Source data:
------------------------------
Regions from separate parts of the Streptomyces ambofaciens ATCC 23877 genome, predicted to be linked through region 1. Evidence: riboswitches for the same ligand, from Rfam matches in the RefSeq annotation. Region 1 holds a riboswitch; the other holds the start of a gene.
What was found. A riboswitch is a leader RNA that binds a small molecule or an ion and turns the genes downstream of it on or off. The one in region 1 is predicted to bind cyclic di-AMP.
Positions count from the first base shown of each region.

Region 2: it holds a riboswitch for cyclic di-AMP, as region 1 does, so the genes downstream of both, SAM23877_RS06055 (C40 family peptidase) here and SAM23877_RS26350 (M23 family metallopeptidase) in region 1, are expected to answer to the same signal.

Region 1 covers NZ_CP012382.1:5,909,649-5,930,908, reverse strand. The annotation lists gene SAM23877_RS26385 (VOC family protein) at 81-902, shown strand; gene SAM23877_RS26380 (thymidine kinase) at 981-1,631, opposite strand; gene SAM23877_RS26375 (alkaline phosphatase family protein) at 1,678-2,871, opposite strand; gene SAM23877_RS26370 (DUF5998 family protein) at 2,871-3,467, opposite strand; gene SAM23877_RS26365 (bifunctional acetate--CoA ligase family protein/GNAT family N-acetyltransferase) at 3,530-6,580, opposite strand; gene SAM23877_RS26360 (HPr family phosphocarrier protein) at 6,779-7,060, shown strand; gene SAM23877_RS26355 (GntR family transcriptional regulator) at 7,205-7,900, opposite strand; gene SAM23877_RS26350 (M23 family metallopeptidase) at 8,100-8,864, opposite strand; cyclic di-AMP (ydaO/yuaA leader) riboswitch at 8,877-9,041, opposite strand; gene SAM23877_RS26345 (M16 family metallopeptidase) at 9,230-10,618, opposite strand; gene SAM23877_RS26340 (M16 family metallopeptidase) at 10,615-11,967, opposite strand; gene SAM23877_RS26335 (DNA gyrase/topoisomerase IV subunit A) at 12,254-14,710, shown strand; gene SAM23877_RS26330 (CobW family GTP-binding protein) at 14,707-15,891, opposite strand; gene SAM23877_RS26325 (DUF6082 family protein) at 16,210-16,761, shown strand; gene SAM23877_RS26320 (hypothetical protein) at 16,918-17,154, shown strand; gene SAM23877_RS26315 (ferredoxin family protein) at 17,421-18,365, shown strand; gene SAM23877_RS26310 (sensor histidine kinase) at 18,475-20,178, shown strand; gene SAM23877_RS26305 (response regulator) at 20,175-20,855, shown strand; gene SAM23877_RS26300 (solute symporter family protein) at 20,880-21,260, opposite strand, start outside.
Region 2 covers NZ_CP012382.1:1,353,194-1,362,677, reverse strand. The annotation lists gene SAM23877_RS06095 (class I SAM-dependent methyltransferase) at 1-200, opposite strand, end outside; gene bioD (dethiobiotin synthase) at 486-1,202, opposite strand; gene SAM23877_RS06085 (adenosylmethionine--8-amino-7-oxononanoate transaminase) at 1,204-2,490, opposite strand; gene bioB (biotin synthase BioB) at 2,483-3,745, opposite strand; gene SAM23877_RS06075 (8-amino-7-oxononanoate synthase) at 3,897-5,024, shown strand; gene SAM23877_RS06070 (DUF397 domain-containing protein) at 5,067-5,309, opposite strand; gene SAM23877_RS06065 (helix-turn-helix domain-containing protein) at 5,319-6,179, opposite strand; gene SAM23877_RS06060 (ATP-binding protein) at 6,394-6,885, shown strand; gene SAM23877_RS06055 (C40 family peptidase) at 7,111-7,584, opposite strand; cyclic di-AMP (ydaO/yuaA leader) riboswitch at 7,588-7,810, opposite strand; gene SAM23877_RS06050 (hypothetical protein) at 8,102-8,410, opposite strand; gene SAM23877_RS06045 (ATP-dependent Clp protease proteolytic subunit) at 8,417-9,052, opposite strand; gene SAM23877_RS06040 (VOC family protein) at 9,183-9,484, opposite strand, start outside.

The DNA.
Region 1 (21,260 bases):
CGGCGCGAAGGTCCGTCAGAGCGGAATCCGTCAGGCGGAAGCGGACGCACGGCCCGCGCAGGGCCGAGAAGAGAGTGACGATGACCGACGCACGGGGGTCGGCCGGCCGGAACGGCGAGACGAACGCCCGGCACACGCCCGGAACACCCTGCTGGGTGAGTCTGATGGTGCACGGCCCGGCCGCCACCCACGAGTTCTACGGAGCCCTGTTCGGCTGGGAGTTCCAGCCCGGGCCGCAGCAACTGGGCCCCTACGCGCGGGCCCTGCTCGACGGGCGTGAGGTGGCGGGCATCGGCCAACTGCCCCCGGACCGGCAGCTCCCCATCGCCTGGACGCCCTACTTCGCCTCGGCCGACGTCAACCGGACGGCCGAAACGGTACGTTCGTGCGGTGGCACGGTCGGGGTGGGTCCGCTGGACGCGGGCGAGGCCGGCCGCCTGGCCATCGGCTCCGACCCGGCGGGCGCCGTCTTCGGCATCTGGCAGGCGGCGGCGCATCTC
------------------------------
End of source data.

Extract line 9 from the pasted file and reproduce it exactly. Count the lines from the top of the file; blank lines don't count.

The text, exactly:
CGGCGCGAAGGTCCGTCAGAGCGGAATCCGTCAGGCGGAAGCGGACGCACGGCCCGCGCAGGGCCGAGAAGAGAGTGACGATGACCGACGCACGGGGGTCGGCCGGCCGGAACGGCGAGACGAACGCCCGGCACACGCCCGGAACACCCTGCTGGGTGAGTCTGATGGTGCACGGCCCGGCCGCCACCCACGAGTTCTACGGAGCCCTGTTCGGCTGGGAGTTCCAGCCCGGGCCGCAGCAACTGGGCCCCTACGCGCGGGCCCTGCTCGACGGGCGTGAGGTGGCGGGCATCGGCCAACTGCCCCCGGACCGGCAGCTCCCCATCGCCTGGACGCCCTACTTCGCCTCGGCCGACGTCAACCGGACGGCCGAAACGGTACGTTCGTGCGGTGGCACGGTCGGGGTGGGTCCGCTGGACGCGGGCGAGGCCGGCCGCCTGGCCATCGGCTCCGACCCGGCGGGCGCCGTCTTCGGCATCTGGCAGGCGGCGGCGCATCTC